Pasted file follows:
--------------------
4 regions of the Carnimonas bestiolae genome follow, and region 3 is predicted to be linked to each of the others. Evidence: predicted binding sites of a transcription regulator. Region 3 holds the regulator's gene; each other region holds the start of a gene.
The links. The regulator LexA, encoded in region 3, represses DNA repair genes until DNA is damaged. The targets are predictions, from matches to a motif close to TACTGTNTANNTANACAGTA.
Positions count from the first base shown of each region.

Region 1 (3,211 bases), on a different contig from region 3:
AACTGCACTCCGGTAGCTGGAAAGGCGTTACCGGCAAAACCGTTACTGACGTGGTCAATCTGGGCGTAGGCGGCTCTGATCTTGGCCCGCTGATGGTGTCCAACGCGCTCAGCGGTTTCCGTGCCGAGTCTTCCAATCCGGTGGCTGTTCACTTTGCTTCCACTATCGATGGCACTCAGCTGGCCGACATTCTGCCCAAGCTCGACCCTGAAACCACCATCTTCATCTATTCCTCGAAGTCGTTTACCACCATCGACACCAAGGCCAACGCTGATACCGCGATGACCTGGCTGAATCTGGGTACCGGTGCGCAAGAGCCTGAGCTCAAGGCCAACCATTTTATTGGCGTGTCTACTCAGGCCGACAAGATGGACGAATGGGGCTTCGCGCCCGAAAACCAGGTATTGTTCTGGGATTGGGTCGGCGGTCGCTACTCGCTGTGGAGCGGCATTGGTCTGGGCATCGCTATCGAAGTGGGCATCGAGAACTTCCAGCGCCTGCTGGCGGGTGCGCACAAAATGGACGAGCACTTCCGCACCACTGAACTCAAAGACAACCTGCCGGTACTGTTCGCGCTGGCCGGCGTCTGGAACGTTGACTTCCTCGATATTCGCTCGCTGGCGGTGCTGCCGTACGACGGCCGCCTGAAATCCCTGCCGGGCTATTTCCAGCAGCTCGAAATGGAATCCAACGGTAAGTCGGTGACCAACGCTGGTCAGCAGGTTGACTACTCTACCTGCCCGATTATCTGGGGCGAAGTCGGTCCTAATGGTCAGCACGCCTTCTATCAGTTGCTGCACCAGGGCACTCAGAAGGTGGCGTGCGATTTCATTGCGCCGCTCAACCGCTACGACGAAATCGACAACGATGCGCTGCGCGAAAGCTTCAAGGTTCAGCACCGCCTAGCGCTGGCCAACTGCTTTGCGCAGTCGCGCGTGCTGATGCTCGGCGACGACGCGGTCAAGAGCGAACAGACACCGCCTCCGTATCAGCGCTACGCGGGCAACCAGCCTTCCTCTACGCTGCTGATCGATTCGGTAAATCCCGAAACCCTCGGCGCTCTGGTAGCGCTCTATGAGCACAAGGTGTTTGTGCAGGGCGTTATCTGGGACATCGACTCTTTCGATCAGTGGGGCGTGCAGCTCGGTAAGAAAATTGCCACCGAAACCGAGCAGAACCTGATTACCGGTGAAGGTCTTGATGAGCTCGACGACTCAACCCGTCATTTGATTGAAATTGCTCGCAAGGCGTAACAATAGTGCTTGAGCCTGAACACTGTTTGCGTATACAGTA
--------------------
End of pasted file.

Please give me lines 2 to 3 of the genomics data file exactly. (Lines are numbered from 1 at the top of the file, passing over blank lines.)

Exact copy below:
The links. The regulator LexA, encoded in region 3, represses DNA repair genes until DNA is damaged. The targets are predictions, from matches to a motif close to TACTGTNTANNTANACAGTA.
Positions count from the first base shown of each region.